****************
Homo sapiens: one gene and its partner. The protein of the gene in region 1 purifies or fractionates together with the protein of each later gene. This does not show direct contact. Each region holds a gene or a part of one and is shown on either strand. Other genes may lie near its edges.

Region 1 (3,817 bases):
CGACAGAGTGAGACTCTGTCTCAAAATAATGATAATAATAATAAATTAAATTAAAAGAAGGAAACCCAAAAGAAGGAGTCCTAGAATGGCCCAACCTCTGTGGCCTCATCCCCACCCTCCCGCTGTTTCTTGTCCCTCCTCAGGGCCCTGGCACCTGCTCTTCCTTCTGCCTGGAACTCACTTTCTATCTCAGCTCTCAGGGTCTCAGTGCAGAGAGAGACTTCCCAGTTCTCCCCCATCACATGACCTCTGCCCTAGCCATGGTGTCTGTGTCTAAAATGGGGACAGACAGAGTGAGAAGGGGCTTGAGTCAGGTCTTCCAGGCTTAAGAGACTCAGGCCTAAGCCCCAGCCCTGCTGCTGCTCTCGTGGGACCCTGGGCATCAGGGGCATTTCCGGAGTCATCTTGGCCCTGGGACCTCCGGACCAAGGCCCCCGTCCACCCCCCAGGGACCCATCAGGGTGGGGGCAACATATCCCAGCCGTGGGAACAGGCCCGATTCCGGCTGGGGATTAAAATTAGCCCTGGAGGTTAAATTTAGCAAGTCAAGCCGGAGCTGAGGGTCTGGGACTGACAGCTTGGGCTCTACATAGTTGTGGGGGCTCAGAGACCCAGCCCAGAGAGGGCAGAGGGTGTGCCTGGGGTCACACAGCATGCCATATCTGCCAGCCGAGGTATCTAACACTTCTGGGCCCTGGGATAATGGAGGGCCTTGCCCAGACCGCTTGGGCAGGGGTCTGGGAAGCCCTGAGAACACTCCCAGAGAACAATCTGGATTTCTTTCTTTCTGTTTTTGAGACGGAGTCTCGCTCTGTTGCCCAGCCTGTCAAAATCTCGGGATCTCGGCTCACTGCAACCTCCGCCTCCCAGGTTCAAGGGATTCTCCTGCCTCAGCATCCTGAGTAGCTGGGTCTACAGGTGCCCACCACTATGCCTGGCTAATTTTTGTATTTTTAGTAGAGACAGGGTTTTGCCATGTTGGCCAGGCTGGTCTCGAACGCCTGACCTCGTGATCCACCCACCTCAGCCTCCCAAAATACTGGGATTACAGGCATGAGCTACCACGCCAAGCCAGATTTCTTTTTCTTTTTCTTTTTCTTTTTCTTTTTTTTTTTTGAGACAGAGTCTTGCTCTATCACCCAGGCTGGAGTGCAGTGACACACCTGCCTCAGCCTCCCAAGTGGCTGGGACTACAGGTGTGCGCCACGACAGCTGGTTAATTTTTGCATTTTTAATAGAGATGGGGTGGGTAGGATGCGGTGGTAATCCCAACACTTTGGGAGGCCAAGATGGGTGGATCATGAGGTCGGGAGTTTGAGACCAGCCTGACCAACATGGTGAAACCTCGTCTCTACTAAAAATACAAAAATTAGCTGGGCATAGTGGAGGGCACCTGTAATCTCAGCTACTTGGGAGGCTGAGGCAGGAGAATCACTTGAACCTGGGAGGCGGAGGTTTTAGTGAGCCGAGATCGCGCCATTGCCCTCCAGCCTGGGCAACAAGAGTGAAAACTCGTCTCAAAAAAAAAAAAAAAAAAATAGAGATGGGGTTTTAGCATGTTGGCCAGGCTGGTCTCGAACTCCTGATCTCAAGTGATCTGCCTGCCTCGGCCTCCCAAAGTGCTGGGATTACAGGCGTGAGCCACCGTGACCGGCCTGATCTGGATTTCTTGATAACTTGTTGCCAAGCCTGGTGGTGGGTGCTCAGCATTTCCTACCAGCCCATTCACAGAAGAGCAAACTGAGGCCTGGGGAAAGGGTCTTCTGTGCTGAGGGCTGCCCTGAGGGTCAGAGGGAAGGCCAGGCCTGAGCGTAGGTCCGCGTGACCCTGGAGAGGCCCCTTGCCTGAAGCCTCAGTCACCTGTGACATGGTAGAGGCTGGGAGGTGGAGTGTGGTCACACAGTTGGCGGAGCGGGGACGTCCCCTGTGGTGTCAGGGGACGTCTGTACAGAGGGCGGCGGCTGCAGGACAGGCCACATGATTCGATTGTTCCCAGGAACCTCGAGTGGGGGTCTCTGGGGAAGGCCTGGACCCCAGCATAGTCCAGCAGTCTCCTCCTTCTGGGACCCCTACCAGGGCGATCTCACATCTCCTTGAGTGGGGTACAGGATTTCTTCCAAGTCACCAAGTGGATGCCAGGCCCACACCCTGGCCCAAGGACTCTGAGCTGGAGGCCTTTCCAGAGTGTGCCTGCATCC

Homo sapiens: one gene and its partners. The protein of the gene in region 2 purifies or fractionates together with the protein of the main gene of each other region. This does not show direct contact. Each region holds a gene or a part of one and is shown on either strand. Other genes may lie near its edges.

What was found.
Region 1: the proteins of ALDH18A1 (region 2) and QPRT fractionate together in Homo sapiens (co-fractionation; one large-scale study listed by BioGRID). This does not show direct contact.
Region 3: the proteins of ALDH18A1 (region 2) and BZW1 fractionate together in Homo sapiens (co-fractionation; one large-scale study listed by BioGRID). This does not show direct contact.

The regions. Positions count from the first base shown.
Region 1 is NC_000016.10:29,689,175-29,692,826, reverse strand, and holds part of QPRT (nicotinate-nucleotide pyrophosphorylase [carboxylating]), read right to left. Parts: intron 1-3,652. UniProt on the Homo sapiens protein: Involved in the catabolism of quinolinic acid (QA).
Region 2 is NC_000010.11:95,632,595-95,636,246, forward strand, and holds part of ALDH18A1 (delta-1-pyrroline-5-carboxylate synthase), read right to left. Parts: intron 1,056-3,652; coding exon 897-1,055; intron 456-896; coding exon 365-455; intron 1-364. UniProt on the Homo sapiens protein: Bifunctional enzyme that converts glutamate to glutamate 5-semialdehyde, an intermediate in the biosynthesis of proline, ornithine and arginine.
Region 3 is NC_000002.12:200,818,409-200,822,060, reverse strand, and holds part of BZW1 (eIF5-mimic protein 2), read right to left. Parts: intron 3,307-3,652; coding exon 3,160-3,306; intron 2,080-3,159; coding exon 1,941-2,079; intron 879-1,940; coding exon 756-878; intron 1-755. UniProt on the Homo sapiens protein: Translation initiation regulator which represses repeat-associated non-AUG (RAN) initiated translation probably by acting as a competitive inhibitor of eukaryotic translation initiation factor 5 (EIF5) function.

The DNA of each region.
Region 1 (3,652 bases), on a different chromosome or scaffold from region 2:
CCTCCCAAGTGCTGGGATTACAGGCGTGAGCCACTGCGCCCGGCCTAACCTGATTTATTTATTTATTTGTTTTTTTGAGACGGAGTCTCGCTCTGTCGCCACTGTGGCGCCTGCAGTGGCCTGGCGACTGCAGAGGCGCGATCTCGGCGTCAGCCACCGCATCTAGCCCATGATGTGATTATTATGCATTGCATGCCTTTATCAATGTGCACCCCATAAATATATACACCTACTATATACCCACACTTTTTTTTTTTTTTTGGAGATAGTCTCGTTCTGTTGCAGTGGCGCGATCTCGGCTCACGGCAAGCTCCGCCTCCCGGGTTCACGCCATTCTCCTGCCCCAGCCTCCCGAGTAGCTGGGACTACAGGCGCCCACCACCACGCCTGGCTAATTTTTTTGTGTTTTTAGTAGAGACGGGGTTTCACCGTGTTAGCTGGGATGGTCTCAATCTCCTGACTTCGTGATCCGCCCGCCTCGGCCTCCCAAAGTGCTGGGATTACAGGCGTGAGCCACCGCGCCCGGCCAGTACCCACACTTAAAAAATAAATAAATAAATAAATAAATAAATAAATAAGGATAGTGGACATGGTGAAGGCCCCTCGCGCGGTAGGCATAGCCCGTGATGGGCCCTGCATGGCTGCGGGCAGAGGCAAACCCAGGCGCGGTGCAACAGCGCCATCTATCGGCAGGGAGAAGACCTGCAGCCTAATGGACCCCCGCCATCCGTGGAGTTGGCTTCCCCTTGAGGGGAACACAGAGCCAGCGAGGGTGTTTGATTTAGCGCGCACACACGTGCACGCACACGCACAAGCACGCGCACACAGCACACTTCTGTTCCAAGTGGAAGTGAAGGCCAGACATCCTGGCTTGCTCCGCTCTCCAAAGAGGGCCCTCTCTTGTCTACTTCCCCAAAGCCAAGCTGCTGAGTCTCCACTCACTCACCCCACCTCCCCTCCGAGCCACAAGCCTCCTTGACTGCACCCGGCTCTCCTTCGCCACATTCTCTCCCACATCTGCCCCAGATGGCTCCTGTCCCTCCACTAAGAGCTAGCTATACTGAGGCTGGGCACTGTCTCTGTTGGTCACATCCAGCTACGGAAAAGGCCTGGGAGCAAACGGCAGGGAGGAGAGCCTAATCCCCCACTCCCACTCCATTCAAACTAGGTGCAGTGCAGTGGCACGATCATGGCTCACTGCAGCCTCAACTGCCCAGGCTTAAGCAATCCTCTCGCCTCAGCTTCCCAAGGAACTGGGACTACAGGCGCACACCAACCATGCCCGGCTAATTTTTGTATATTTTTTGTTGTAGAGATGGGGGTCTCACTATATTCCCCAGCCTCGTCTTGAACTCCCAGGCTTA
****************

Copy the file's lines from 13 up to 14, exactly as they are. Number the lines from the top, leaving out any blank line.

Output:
Region 1 (3,652 bases), on a different chromosome or scaffold from region 2:
CCTCCCAAGTGCTGGGATTACAGGCGTGAGCCACTGCGCCCGGCCTAACCTGATTTATTTATTTATTTGTTTTTTTGAGACGGAGTCTCGCTCTGTCGCCACTGTGGCGCCTGCAGTGGCCTGGCGACTGCAGAGGCGCGATCTCGGCGTCAGCCACCGCATCTAGCCCATGATGTGATTATTATGCATTGCATGCCTTTATCAATGTGCACCCCATAAATATATACACCTACTATATACCCACACTTTTTTTTTTTTTTTGGAGATAGTCTCGTTCTGTTGCAGTGGCGCGATCTCGGCTCACGGCAAGCTCCGCCTCCCGGGTTCACGCCATTCTCCTGCCCCAGCCTCCCGAGTAGCTGGGACTACAGGCGCCCACCACCACGCCTGGCTAATTTTTTTGTGTTTTTAGTAGAGACGGGGTTTCACCGTGTTAGCTGGGATGGTCTCAATCTCCTGACTTCGTGATCCGCCCGCCTCGGCCTCCCAAAGTGCTGGGATTACAGGCGTGAGCCACCGCGCCCGGCCAGTACCCACACTTAAAAAATAAATAAATAAATAAATAAATAAATAAATAAGGATAGTGGACATGGTGAAGGCCCCTCGCGCGGTAGGCATAGCCCGTGATGGGCCCTGCATGGCTGCGGGCAGAGGCAAACCCAGGCGCGGTGCAACAGCGCCATCTATCGGCAGGGAGAAGACCTGCAGCCTAATGGACCCCCGCCATCCGTGGAGTTGGCTTCCCCTTGAGGGGAACACAGAGCCAGCGAGGGTGTTTGATTTAGCGCGCACACACGTGCACGCACACGCACAAGCACGCGCACACAGCACACTTCTGTTCCAAGTGGAAGTGAAGGCCAGACATCCTGGCTTGCTCCGCTCTCCAAAGAGGGCCCTCTCTTGTCTACTTCCCCAAAGCCAAGCTGCTGAGTCTCCACTCACTCACCCCACCTCCCCTCCGAGCCACAAGCCTCCTTGACTGCACCCGGCTCTCCTTCGCCACATTCTCTCCCACATCTGCCCCAGATGGCTCCTGTCCCTCCACTAAGAGCTAGCTATACTGAGGCTGGGCACTGTCTCTGTTGGTCACATCCAGCTACGGAAAAGGCCTGGGAGCAAACGGCAGGGAGGAGAGCCTAATCCCCCACTCCCACTCCATTCAAACTAGGTGCAGTGCAGTGGCACGATCATGGCTCACTGCAGCCTCAACTGCCCAGGCTTAAGCAATCCTCTCGCCTCAGCTTCCCAAGGAACTGGGACTACAGGCGCACACCAACCATGCCCGGCTAATTTTTGTATATTTTTTGTTGTAGAGATGGGGGTCTCACTATATTCCCCAGCCTCGTCTTGAACTCCCAGGCTTA